Microsoft And Nokia

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 |  About: Microsoft Corporation (MSFT), NOK
by: Julie Young

Summary

Microsoft's acquisition builds on partnership.

The Transaction approval period causes speculation on direction of the businesses.

Successful completion of transaction and effective integration of the new phone business will benefit shareholders.

Microsoft (NASDAQ:MSFT) announced its acquisition of Nokia's phone business in September 2013. Through the transaction, Microsoft also intends to acquire key patents and licenses that will be used with phones and other Microsoft products.

The global nature of the Microsoft and Nokia businesses has led to a lengthy regulatory approval list. In comments from Microsoft's announcement of the acquisition key regions and countries noted for regulatory approval included the European Union, United States, China, India, Brazil, Russia and Canada, while a number of other international approvals are also required.

The acquisition, which was announced in September 2013, had an expected closing of early 2014 and is likely to close around the end of Microsoft's 3Q14. The lengthy closing time has allowed a great deal of speculation as to how the Nokia phone business will be integrated into Microsoft and also how the direction of Nokia's mobile phones will change.

Nokia's X phone lines were spotlighted at the 2014 Mobile World Congress. The Nokia X, X+ and XL are included in the Nokia X phone line and contain the Google Android operating system. The Nokia Asha and Lumia Windows phones were not featured at the Mobile World Congress, however developments on these phones still continue.

Microsoft's long-term partnership with Nokia has always been centered on building Nokia phones with innovative Windows systems and services. The acquisition takes the partnership one step further by integrating Nokia's phone business with Microsoft's consumer hardware products, allowing Microsoft to enter and gain market share in emerging and developing countries. A number of changes have taken place at Microsoft since the announcement of the acquisition, including new business segment reporting and a new CEO, however the core principles of the acquisition still appear to remain the same.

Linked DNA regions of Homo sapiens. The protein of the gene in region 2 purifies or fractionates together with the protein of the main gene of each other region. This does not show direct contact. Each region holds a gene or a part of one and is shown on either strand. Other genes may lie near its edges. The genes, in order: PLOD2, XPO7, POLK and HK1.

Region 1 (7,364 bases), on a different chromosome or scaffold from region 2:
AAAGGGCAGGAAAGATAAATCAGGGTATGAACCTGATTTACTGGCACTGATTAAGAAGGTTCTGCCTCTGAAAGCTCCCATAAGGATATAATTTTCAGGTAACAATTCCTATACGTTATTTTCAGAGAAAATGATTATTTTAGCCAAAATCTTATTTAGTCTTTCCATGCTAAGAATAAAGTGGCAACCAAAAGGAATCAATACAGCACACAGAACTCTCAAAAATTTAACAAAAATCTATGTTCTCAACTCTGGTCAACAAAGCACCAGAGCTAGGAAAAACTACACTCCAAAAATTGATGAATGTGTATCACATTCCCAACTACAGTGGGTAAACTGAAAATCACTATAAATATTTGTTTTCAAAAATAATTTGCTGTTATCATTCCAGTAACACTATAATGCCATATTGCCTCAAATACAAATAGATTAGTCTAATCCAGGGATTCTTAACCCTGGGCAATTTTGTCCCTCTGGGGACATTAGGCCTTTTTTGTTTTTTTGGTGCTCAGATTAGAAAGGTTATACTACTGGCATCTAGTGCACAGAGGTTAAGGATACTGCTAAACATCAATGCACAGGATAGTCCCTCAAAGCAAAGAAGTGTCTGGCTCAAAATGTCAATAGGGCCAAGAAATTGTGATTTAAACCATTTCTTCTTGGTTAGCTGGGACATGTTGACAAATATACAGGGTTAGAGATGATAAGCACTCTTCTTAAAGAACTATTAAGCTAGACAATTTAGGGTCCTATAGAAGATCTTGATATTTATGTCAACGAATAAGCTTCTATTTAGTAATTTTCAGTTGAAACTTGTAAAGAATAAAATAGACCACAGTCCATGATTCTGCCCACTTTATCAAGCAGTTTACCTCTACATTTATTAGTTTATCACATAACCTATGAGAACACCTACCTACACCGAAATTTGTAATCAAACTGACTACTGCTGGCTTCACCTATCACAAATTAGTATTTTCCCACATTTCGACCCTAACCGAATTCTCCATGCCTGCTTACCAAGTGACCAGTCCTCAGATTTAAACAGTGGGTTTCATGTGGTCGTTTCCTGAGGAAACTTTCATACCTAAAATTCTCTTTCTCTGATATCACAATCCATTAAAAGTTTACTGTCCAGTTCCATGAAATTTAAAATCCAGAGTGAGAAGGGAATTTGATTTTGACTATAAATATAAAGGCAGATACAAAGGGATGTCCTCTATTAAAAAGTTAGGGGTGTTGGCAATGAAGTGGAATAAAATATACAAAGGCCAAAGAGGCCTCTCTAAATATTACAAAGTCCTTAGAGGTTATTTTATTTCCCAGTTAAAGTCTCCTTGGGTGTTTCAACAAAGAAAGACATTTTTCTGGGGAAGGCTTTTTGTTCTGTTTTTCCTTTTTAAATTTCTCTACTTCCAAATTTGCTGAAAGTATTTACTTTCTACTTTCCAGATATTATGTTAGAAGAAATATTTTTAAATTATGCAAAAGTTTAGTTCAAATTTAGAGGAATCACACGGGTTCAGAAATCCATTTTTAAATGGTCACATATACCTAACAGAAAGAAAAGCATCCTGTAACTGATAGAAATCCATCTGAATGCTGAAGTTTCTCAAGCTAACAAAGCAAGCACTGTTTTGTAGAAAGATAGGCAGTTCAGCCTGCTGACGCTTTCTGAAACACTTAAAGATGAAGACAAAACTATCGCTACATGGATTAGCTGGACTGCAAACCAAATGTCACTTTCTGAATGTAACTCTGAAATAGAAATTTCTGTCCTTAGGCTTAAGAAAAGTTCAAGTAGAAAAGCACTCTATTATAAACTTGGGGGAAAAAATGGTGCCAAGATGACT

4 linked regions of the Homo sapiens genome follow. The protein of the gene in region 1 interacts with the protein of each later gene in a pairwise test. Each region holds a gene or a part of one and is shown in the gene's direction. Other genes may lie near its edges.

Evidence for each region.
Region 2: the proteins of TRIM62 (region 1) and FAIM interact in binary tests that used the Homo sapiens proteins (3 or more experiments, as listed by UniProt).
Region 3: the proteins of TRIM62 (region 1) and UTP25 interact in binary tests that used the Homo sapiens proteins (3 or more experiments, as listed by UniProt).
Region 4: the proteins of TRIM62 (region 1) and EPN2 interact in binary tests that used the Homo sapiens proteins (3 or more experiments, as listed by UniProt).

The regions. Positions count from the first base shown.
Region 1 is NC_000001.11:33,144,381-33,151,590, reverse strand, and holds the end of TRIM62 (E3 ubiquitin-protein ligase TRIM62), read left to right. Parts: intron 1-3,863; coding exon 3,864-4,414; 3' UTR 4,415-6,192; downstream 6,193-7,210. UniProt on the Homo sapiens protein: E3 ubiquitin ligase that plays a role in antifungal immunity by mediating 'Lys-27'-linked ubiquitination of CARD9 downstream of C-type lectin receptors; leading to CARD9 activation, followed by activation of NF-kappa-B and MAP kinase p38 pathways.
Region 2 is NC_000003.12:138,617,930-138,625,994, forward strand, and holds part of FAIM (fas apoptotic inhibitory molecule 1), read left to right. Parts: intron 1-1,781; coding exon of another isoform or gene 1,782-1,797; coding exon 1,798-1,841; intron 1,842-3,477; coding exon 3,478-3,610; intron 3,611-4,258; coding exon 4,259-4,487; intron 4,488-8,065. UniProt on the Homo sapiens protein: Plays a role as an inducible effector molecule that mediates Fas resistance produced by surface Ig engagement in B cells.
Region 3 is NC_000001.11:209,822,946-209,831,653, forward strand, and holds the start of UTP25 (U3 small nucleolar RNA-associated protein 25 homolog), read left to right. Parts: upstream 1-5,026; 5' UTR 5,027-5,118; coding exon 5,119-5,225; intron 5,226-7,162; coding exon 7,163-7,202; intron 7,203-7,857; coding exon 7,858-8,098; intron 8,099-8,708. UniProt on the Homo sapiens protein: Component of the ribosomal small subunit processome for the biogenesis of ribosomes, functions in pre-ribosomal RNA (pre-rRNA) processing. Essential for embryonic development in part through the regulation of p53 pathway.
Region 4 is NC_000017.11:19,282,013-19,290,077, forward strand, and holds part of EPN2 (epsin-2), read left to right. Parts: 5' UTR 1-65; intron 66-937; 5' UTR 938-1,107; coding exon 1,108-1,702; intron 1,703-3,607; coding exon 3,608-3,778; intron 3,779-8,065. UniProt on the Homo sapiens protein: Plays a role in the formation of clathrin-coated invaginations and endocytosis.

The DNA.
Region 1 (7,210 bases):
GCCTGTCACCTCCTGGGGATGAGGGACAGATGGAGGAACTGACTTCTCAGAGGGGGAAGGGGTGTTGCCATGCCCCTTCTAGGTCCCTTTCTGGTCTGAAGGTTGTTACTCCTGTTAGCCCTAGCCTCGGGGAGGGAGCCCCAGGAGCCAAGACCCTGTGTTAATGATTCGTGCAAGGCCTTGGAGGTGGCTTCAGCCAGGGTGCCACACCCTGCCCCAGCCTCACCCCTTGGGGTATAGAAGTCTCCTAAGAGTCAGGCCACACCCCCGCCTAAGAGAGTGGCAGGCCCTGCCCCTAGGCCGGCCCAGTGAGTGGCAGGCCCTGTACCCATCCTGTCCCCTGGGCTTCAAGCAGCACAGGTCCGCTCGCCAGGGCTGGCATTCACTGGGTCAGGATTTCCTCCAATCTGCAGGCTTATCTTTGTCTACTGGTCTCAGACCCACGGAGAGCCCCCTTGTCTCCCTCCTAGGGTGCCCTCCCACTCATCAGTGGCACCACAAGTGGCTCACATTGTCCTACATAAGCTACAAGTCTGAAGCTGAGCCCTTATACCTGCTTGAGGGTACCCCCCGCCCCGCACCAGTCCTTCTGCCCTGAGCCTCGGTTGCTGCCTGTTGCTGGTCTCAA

Satya Nadella's appointment of Stephen Elop, Executive Vice President of Nokia Devices and Services, to leader of Microsoft's Devices and Studios Group shows Microsoft's continued commitment to the acquisition, partnership and integration of all components of Nokia's business processes. Elop will manage Xbox and Surface. The Nokia phone business will also be integrated within the Devices and Studios Group. Current leader of the group, Julie Larsen-Green will remain head executive of the group until the Nokia acquisition is completed.

Key areas of regulatory approval for the Microsoft-Nokia transaction are currently China and Taiwan. In China, Google (NASDAQ:GOOG) and Samsung have requested terms be included that would prevent Nokia's patent licensing fees from increasing. In Taiwan, the Taiwan Fair Trade Commission conditionally approved the transaction with limitations on patent licensing fees.

Once the closing occurs, the effects of the acquisition will primarily be seen in Microsoft's Devices and Consumer business segment having the greatest impact within Hardware and Licensing. The transaction, led by former CEO Steve Ballmer, will help Microsoft in a number of ways. In management's initial comments on the acquisition, Microsoft reported it would be accretive by fiscal year 2015, adding $7 million to net income in 2015 and $0.08 to earnings per share in 2016 on a non-GAAP basis. Management also reported potential revenue for the newly acquired business of $45 billion in 2018, helping Microsoft improve its smartphone market share to 15%. After the completion of the acquisition, Microsoft will have one of the industry's leading patent portfolios for smart devices, and the new phone business will also help Microsoft gain additional insight into the mobile operating system marketplace.

Nadella's intentions for the integration of the Nokia business appear to be in line with the company's original comments and integration plan. While enterprise and cloud services are among his key priorities, he has expressed his ongoing interest in the Devices and Consumer Hardware business and its contribution to Microsoft's comprehensive product offering. If the transaction closes as expected and the acquisition is effectively integrated, it should have positive effects on the company as a whole and the Devices and Consumer business specifically, improving value for shareholders in the near-term and long-term.

Disclosure: I have no positions in any stocks mentioned, and no plans to initiate any positions within the next 72 hours. I wrote this article myself, and it expresses my own opinions. I am not receiving compensation for it (other than from Seeking Alpha). I have no business relationship with any company whose stock is mentioned in this article.